ST. LOUIS — Stand-up comedian Nikki Glaser left New York City as the pandemic took hold, heading back to her parents' house in Des Peres. She later got an apartment in St. Louis.
"I thought it was going to be such a temporary thing, but it's just turned into actually such a blessing," she told KWMU last year.
Glaser wasn't alone. Since COVID-19 shutdowns were first put in place, in March 2020, the St. Louis metro area has gained 8,400 residents, according to Unacast, a New York research firm that analyzes cellphone data. This year alone, St. Louis has gained 3,200 residents, which is above 2019 rates.
"That's quite a lot," said Thomas Walle, the company's CEO.
Foot traffic in the region has also been resilient, rebounding to 81% of 2019 levels, Unacast said.
But it's not all good news. Gains for this year may peak in May, Unacast said, and if 2019 trends prevail, the area will lose "significant population going into August and September, before population flow turns mildly positive again" in the fourth quarter.
Downtown continues to struggle, with an area bounded by Tucker Boulevard to the west, Interstate 64 to the south, Mississippi River to the east and Carr Street to the north seeing foot traffic off 71% compared with 2019, "with a downward trend," Unacast said. Hoteliers, though, have reported some signs of life, with a few large events taking place.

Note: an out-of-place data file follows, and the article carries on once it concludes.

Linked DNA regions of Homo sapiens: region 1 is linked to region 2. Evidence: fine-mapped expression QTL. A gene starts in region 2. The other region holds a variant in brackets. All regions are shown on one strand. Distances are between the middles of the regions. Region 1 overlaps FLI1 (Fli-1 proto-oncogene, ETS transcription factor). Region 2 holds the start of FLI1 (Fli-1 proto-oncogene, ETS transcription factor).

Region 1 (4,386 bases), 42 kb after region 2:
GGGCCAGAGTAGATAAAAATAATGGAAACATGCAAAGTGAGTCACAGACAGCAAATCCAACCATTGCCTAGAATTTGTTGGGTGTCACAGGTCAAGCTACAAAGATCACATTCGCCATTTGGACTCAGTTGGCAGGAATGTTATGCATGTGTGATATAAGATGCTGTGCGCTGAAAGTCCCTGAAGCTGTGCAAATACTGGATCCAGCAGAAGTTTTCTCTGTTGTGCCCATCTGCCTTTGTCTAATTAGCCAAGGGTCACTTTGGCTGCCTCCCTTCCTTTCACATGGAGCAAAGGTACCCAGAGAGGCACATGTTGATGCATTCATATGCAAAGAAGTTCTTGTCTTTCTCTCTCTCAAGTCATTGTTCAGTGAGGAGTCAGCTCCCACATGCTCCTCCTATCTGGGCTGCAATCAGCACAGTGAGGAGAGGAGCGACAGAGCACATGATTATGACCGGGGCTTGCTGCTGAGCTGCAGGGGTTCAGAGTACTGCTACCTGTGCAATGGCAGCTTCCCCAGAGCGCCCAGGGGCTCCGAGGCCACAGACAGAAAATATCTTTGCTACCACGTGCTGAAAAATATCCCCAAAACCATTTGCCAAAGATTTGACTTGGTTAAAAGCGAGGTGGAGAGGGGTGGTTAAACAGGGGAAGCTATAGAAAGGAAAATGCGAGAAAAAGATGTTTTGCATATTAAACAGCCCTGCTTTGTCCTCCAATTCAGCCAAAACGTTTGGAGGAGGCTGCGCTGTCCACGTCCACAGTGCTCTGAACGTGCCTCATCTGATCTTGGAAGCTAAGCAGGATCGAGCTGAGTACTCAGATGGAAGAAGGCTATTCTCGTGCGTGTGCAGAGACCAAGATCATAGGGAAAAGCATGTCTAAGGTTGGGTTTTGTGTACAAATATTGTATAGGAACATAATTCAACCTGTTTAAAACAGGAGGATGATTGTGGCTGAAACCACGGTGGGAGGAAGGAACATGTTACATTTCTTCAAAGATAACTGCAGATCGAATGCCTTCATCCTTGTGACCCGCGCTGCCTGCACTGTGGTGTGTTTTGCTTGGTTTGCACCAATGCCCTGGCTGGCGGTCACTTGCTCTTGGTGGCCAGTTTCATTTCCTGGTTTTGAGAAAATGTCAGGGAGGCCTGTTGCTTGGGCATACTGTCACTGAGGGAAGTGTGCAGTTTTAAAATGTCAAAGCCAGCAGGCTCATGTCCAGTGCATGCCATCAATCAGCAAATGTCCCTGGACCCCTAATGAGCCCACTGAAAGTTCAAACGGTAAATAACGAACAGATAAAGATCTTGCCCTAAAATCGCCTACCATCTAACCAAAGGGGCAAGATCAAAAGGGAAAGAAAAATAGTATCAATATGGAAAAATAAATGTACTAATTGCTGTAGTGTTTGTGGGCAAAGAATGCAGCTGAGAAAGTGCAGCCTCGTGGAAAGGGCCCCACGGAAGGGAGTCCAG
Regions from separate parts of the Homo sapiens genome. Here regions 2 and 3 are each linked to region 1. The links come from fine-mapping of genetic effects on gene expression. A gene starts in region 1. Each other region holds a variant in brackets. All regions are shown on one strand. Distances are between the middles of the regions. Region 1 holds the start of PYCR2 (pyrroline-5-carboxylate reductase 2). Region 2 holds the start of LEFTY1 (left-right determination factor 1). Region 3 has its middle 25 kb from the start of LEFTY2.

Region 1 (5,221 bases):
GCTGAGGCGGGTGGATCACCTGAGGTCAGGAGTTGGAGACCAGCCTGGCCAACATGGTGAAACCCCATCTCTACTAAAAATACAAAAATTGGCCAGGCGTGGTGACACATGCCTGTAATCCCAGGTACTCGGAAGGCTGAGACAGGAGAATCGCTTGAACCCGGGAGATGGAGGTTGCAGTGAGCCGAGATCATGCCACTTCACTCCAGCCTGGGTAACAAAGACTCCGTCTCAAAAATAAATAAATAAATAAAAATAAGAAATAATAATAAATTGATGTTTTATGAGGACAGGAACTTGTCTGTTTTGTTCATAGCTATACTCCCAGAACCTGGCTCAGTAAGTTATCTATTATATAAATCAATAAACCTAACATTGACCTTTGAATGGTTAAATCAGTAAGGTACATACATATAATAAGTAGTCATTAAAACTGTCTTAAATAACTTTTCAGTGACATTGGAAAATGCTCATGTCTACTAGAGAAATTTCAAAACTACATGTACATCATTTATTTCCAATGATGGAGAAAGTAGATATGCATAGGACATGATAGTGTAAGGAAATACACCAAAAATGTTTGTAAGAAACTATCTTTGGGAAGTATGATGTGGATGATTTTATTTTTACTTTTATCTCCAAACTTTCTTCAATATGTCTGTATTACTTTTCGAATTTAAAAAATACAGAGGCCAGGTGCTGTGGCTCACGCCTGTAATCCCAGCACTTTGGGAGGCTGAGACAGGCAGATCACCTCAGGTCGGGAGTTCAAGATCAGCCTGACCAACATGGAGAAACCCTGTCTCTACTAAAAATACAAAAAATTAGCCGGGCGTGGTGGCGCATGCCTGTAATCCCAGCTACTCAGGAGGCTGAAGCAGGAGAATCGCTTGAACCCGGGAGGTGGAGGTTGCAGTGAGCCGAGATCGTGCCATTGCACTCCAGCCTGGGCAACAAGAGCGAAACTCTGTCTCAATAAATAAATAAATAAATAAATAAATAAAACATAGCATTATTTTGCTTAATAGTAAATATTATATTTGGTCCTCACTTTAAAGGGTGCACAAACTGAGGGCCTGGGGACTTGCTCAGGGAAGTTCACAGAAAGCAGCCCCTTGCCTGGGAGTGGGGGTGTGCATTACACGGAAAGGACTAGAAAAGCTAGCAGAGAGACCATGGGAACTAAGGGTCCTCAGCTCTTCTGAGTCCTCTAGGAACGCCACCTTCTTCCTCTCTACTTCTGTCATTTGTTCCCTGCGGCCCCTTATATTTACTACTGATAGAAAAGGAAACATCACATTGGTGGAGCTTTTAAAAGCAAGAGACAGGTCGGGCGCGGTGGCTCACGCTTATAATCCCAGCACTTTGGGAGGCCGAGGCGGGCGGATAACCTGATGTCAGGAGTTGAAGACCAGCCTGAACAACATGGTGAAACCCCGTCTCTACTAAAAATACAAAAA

"Worker traffic is flat due to a number of office and store closures over the measured period," Unacast said. "Foot traffic from non-locals is limited" and sporadic, influenced by the effect of stadium traffic.
And although there's been a net population gain, people still left St. Louis, with the real estate market at the Lake of the Ozarks booming, for example.
Unacast says it found that St. Louis' total income has fallen by $287 million since March 2020.
Read the full story on the St. Louis Business Journal website.